Local media reports (see Unusual respiratory virus strikes metro kids) from Kansas City, Mo. indicate that a rarely seen – and not yet well understood – respiratory virus called HEV 68 (Human Enterovirus 68) has sickened hundreds of kids in the region this week, and that the local Children’s Hospital is unusually at full census in late August.
Without specifying the pathogen, Children’s Mercy Hospital posted the following notice yesterday on their website: Viruses in the Community Prompt Inpatient Visiting Restrictions.
I’ve checked the local and state Health departments but can find no official statement regarding this respiratory outbreak. Hopefully we’ll get some official confirmation soon, but assuming local media reports are correct . . .
Enteroviruses encompass a large family of small RNA viruses that include the three Polioviruses, along with myriad non-polio serotypes of Human Rhinovirus, Coxsackievirus, echovirus, and human, porcine, and simianenteroviruses. We’ve looked at EV-71 and the Coxsackieviruses on numerous occasions in regards to AFP (Acute Flaccid Paralysis) and HFMD (see here, here & here).
According to the CDC Non-Polio Enteroviruses (NPEVs) cause 10 to 15 million – mostly mild and often asymptomatic – infections in the United States each year, primarily among infants, children, and teenagers. Fever, runny nose, sneezing, coughing, a skin rash or mouth blisters, and body and muscle aches are the most commonly reported symptoms.
First isolated in 1962, EV 68 (genus Enterovirus – family Picornaviridae – species HEV-D) has only rarely been identified over the years. In 2011 – inMMWR: Clusters Of HEV68 Respiratory Infections 2008-2010 – we looked at a half dozen HV 68 associated clusters which occurred in Asia, Europe, and the United States during 2008–2010.
A few excerpts from that report:
HEV68 infection was associated with respiratory illness ranging from relatively mild illness that did not require hospitalization to severe illness requiring intensive care and mechanical ventilation. Three cases, two in the Philippines and one in Japan, were fatal. In these six clusters, HEV68 disproportionately occurred among children.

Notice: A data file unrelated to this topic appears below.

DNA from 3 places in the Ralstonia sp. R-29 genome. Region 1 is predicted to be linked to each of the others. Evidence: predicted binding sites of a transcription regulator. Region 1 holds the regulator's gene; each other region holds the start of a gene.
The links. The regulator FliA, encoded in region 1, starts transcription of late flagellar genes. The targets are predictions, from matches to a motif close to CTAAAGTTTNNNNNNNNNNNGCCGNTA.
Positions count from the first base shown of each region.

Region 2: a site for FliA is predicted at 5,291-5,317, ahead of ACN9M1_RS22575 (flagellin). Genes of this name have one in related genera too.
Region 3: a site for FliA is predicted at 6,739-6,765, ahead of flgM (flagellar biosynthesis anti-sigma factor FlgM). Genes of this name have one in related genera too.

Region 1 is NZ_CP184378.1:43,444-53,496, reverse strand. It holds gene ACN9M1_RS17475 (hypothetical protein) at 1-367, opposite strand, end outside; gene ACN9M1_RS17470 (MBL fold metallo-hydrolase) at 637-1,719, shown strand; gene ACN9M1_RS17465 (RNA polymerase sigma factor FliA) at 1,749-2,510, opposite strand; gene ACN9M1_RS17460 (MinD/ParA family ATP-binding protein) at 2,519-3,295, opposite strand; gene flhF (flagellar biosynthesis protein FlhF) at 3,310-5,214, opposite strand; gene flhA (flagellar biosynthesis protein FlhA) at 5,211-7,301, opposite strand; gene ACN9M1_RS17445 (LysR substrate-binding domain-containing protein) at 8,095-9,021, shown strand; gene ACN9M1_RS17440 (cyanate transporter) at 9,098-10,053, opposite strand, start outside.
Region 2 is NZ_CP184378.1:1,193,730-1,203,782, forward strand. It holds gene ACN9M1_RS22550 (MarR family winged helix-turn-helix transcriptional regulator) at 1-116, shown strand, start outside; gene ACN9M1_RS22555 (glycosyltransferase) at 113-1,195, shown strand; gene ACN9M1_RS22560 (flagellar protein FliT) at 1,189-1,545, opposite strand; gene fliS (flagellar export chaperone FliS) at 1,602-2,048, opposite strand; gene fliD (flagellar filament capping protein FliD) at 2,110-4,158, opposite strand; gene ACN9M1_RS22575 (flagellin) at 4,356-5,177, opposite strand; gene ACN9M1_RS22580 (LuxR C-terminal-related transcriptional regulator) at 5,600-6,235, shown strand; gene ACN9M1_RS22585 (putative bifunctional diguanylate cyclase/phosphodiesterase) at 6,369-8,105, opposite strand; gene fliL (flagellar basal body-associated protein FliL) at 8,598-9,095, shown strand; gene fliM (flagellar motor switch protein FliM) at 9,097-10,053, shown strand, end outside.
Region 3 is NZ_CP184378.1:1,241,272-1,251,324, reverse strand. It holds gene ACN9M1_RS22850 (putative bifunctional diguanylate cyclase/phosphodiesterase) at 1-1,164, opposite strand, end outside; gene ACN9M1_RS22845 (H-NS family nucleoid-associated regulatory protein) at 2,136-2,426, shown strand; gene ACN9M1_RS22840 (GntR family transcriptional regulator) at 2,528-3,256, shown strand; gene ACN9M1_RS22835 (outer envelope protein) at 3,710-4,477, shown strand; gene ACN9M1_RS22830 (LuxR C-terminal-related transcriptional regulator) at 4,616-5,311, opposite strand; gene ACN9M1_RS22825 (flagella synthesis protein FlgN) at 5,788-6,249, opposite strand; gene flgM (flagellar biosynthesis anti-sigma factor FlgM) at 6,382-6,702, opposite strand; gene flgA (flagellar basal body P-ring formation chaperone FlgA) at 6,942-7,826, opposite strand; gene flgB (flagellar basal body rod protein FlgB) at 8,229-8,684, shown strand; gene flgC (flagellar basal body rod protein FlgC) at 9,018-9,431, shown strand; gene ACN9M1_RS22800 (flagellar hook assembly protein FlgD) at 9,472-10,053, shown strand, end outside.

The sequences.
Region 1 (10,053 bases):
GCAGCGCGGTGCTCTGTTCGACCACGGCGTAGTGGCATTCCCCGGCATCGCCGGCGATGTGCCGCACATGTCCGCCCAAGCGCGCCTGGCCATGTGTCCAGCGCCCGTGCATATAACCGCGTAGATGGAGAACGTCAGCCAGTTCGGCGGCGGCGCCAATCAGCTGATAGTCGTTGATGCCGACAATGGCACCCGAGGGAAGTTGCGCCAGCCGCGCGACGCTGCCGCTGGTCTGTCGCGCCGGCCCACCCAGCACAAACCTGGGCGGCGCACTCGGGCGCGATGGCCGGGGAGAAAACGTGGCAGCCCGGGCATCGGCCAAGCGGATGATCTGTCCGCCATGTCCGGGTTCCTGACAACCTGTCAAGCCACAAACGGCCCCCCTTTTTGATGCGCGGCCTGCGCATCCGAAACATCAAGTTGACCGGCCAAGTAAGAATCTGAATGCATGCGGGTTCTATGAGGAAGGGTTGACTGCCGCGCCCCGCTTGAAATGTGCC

This report highlights HEV68 as an increasingly recognized cause of respiratory illness. Clinicians should be aware of HEV68 as one of many causes of viral respiratory disease and should report clusters of unexplained respiratory illness to the appropriate public health agency.
The spectrum of illness caused by HEV68 remains unclear. HEV68, like other enteroviruses, has been associated with central nervous system disease (9). Further investigation could help clarify the epidemiology and spectrum of disease caused by HEV68. Some diagnostic tests might not detect HEV68 or might misidentify it as an HRV
Unlike influenza, classic enteroviruses tend to break out in summer-to-fall, although EV 68 has been observed to occur well into the winter season. The largest outbreak characterized by this MMWR report involved 28 children and adolescents from Pennsylvania in the fall of 2009.
Since the vast majority of mild-to-moderate respiratory infections are never tested, the actual incidence of this viral infection isn’t well understood, but it tends to be among the least commonly identified enteroviruses.
In recent years, with advances in microbiology and sequence-independent amplification of viral genomes, the ability of laboratories to identify new or rarely seen viruses has steadily improved, and so it is hard to know whether these recent clusters indicate that the incidence of EV 68 is increasing, or they are a result of better surveillance and testing.
Unlike other enteroviruses which can produce a wide spectrum of respiratory, gastrointestinal, and neurological symptoms – EV 68 is mainly associated with respiratory symptoms – although it was tentatively linked to two of five children (see Acute Flaccid Paralysis Cases In California) who developed a rare polio-like syndrome last winter.
Whether EV-68 was actually the cause of these paralysis cases, or simply an incidental finding, is something that will require more research to establish.
Although there is no vaccine and no specific treatment for this virus, there are things that can be done to protect yourself. In addition to the standard `flu’etiquette urged every year (hand washing, covering coughs, sneezes, staying home when sick), the CDC’s recommendations to prevent NPEV transmission include:
You can help protect yourself and others from non-polio enterovirus infections by—
- Washing your hands often with soap and water, especially after using the toilet and changing diapers,
- Avoiding close contact, such as touching and shaking hands, with people who are sick, and
- Cleaning and disinfecting frequently touched surfaces.
According to Dr. Mary Anne Jackson, an infectious disease specialist interviewed yesterday by local media, roughly 10%-15% of the children currently affected in Kansas City are experiencing serious illness, and that it is hitting kids with asthma particularly hard.
With schools just letting in for the fall, we’ll want to keep a close eye on this outbreak to see how it progresses, and if it spreads to other areas of the country.
See the Original post HERE
Mike Coston is the Owner/Editor of Avian Flu Diary